This month the featured author is Nassar Abu Karsh. And his stories can be read here.

Monday, January 26, 2009

Performance: The Fabrication of Blindness

The Fabrication of Blindness

An installation of embroidered detainee hoods that requires your active participation.

Think of it as a sewing circle of aesthetic action, blending craft & politics.

Thursday, January 29 from 7:30pm-10:00pm
Saturday, January 31 from 1:00pm-5:00pm

84 Havemeyer
Brooklyn, New York NY
United States
917 202 5479


a sewing circle to

embroider detainees' personal stories

led by Julia Mandle

& a discussion

led by Jeff Hnilicka, JMP Manager

Fabrication of Blindness

intends to give voice to the nearly thousand detainees who have been or or currently held at Guantanamo Bay. As the paradigm shifts in Washington, Fabrication of Blindness intends to explore the aftermath and Americans' sorting through emotions of dissent and complicity. Each participant will be given a case file and taught to hand embroider.

Sewing experience not required

Non-crafters are highly encouraged to attend.

The artist's website:

Friday, January 23, 2009

Open Call

1) The Vermont Studio Center Open Call

The Vermont Studio Center is an international residency program open to all artists and writers. Year-round, VSC hosts 50 artists and writers per month, each of whom receives an individual studio, private room, and all meals. Residencies last from 2-12 weeks and provide uninterrupted time to work, a community of creative peers, and a beautiful village setting in northern Vermont. In addition, VSC's program includes a roster of Visiting Artists and Writers (2 painters, 2 sculptors and 2 writers per month) who offer slide talks/readings and individual studio visits/conferences.

Applications and information available at

VSC Full Fellowships and a variety of special fellowships will be awarded at
the February 16th,2009 deadline, including:

VSC Fellowships: Open to all artists and writers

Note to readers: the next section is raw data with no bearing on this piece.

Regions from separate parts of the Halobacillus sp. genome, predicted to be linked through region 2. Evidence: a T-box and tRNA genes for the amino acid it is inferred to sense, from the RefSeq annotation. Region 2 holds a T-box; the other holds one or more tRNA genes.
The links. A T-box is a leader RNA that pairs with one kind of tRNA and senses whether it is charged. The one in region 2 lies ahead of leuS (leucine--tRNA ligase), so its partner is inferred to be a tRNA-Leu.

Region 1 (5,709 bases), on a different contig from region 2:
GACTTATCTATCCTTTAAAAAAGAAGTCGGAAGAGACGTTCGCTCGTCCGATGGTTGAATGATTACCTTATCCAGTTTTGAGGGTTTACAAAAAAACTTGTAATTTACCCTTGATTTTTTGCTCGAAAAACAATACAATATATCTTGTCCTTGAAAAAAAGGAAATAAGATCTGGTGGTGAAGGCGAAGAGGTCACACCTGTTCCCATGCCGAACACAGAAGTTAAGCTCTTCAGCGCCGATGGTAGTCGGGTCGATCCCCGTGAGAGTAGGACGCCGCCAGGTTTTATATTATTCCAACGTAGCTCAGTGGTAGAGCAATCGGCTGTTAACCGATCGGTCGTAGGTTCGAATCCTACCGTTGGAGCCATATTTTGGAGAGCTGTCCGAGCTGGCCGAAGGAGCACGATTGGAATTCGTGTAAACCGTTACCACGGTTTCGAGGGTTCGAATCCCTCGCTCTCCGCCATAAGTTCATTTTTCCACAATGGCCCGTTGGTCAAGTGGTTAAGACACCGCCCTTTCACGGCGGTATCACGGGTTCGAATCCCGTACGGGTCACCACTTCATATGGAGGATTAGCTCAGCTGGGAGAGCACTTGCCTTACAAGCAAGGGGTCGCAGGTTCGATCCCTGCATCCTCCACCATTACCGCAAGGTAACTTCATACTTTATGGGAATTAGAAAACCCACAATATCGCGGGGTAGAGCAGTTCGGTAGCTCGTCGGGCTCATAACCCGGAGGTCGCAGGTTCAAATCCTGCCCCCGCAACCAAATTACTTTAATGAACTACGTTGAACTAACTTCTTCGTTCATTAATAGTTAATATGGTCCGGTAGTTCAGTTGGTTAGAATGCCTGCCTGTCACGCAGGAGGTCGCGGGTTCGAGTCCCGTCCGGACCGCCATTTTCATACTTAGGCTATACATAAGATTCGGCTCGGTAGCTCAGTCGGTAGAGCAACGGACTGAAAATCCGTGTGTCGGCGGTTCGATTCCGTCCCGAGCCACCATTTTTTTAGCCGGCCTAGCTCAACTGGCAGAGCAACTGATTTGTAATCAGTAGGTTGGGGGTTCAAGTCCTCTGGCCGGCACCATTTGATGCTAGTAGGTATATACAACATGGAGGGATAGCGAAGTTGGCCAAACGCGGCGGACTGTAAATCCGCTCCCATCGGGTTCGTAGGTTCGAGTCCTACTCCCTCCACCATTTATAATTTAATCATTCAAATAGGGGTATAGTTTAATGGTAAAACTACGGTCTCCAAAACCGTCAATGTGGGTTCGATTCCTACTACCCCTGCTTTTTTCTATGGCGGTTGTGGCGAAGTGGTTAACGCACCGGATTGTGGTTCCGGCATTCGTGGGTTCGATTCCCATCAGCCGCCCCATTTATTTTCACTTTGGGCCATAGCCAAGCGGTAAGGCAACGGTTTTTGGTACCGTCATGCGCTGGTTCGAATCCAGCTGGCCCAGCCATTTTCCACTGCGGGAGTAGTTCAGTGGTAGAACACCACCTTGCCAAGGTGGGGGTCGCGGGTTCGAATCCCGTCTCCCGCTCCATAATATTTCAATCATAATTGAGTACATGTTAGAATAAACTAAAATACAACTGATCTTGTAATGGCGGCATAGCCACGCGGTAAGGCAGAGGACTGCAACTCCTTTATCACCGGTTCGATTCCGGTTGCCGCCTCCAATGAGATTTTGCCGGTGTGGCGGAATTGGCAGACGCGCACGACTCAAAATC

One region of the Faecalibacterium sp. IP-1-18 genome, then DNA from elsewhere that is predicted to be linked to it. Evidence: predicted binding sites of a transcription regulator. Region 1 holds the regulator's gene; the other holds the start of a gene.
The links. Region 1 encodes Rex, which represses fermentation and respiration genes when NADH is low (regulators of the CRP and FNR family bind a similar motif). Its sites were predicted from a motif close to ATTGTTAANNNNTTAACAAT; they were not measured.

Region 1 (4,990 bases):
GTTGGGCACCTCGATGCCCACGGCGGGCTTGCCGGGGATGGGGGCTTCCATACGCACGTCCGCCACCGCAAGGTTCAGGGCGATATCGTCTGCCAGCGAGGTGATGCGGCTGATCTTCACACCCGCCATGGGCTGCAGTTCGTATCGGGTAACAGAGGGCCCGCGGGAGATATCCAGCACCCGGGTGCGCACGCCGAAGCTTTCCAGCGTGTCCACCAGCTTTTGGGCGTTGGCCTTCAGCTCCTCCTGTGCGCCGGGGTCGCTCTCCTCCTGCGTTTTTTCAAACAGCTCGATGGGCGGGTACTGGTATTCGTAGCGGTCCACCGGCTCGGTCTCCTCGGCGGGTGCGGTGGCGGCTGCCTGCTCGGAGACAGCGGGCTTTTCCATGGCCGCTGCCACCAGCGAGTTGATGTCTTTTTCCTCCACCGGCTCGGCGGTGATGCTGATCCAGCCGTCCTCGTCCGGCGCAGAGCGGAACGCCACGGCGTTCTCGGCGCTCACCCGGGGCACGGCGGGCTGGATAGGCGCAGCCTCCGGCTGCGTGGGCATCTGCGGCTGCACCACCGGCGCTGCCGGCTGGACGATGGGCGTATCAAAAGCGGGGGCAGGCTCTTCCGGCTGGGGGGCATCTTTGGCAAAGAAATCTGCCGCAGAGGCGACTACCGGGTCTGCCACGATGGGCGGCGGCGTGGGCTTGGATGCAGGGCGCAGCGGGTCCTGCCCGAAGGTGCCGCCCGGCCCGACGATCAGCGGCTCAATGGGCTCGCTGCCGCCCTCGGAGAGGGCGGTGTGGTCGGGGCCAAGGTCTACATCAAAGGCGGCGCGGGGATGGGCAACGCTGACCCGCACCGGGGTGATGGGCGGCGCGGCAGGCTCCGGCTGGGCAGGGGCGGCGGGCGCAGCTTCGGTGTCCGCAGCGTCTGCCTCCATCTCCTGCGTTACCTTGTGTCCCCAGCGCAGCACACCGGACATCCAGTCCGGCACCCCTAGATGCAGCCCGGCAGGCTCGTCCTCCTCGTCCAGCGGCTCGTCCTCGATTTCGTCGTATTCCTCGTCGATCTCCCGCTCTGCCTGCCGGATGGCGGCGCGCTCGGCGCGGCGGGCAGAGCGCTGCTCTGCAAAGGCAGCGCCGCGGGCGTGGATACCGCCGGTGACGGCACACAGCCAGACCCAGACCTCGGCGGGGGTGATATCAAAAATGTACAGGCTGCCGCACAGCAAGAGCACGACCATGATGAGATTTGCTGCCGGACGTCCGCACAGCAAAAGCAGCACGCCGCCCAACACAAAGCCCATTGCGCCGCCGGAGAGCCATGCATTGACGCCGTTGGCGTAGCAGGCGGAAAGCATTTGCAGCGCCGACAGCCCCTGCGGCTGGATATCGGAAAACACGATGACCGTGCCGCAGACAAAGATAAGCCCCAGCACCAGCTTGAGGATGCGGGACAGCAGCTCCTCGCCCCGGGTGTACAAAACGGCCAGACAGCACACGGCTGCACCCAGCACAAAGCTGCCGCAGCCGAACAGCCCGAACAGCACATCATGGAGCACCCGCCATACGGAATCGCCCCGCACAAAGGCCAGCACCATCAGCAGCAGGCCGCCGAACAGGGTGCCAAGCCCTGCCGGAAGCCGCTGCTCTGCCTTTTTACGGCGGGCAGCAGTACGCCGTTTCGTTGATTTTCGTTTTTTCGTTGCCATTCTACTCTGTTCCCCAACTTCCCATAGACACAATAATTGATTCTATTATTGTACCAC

Zoland Poetry Fellowships (2): Open to writers of original
English-language poetry and poetry translators.

Golden Award (1): Open to all painters, merit-based

Wheels for Wheels Award (1): Open to an artist or writer who uses a
wheelchair and/or has a spinal cord injury.

For Application and Guidelines:
Vermont Studio Center / PO Box 613 / Johnson, VT 05656

DUMBO ARTS CENTER, Open Call for Exhibition Proposals


DUMBO ARTS CENTER (DAC) is a 501 (c) (3) non-profit contemporary arts organization located in Dumbo, Brooklyn, New York. DAC's mission is to catalyze interaction between visual artists, the local community and the wider public, in order to preserve the neighborhood of Dumbo as a springboard for new art. DAC produces the annual multi-site D.U.M.B.O. Art Under the Bridge Festival ®, presents a year-round program of new exhibitions in its gallery, commissions site-specific art and provides educational programs for artists and high school students.

DAC invites artists or curators (individuals or groups) from all levels of experience to submit exhibition proposals for realization in its gallery space in 2010. The 3,000 sq. ft. space is located at 30 Washington Street. Built in 1887, the site was the first of many factories to be built along the East River Waterfront between the Brooklyn and Manhattan Bridges by cardboard box manufacturer, Robert Gair in the late 19th Century.